The first element created with our ethos in mind long before it had been put to pen and paper was the typeface. Executive Creative Director Mike Abbink invented the type and drew the letterforms, and from there, our team took inspiration from the shapes, geometries, and architecture. For example, the machined, right angle of the letterform’s interior paired perfectly with the softer, humanist exterior. We applied the decisions behind these kinds of details to IBM’s icon system.
As a designer, my role in this work was to develop a typeface proposal and call for typographers who we could commission to do this work. I provided input on the name for the typeface. I also put together a business case to pitch for making this typeface open source. With one of the largest language sets in the world, IBM Plex is now available to the world on Google Fonts and is also used by students for educational purposes.
Explore the story behind IBM Plex.
Instantly identifiable iconography
Once the typeface was created, the team refreshed our icon system to bring balance and harmony across the elements. Four key shapes were used in developing the icon metaphors. In addition to providing day-to-day creative direction, I was responsible for icon testing for global audiences in digital and physical environments. Because IBM customers live and work in over 144 countries around the world, it is essential that the icon metaphors work across cultures and are also easy to recognize for people with low vision.
Big blue color palette
In the 1970’s, Eliot Noyes hired Paul Rand and a host of other now famous designers to create the first corporate brand. Since then, the name IBM has become synonymous with its primary brand color, “Big Blue.” In the design system, we sought to bring blue into the digital era, giving it an electric energy while ensuring accessible color contrast across values. Blue 60 is the primary action color for all product UI, making it easy for users to navigate and take their next step.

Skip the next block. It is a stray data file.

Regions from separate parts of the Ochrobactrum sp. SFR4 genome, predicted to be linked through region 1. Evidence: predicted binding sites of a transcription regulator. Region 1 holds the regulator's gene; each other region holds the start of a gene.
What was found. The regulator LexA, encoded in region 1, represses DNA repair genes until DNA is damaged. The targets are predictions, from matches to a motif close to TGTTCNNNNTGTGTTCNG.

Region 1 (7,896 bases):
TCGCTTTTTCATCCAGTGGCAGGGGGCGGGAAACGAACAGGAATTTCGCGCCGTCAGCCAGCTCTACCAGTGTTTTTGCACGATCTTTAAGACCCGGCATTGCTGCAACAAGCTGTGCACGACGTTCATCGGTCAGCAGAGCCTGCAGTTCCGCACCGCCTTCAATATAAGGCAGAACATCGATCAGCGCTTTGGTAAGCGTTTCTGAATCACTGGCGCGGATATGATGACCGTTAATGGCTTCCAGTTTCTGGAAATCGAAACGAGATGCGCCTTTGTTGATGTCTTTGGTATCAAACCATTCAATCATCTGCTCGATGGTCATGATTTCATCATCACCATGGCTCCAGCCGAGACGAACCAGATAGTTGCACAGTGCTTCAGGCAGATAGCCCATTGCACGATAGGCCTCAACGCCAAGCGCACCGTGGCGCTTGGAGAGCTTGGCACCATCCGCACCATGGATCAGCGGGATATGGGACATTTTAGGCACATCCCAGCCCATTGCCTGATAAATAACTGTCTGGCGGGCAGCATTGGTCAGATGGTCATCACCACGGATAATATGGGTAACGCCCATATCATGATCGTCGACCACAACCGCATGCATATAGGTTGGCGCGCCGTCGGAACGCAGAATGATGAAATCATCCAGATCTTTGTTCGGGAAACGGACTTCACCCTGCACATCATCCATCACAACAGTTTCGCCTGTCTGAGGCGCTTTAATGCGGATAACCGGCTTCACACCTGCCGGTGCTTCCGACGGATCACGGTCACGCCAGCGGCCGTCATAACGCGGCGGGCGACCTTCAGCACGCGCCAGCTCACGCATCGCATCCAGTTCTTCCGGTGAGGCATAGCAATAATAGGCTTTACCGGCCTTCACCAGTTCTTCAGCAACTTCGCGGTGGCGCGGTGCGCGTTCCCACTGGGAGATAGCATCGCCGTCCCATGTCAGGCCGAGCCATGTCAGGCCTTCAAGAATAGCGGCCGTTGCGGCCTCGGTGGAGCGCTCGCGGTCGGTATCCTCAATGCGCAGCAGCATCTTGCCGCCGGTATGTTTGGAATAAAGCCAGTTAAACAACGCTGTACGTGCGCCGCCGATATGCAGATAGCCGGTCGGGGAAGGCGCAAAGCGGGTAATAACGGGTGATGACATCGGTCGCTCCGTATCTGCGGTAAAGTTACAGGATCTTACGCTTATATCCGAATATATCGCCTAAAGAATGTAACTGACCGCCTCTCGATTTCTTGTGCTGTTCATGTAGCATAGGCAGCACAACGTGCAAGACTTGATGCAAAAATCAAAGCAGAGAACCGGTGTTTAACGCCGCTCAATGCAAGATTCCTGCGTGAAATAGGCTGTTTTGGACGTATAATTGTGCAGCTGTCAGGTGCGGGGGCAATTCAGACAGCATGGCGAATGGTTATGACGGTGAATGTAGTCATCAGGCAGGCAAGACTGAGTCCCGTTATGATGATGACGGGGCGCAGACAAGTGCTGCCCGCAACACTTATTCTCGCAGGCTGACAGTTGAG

We limited the brand down to two palette types: cool colors and grayscale (including black and white). This duality gives users the ability more quickly perceive success, alert, error, and warning colors (green, yellow, red, orange) because they stand out from the cools and neutrals. Cooler colors work well on dark and light user interfaces, and reduce eye strain for multi-hour usage productivity software.
Multiples of two: grid and spacing system
In order to practice good typography and layout, it’s essential to have a strong grid. Taking a content first approach, we wanted the display of information to enhance, not hinder, the reading and productivity experience. In order to do this, we wanted to develop a 8 x 8 pixel grid system which could offer an elegant vertical and horizontal rhythm for the showcase of any content.
Spacing units play the support role to the underlying grid. We based spacing on multiples of 2 (4, 8, 16, 32, 64, 128, etc.). These “spacers” are the invisible areas between blocks of content which give it form and shape. We changed the grid from 12 to 8 columns to provide an easier decision making process for layout, and created the concept of mini-units to help pace content as it falls across margins.
Productive and expressive motion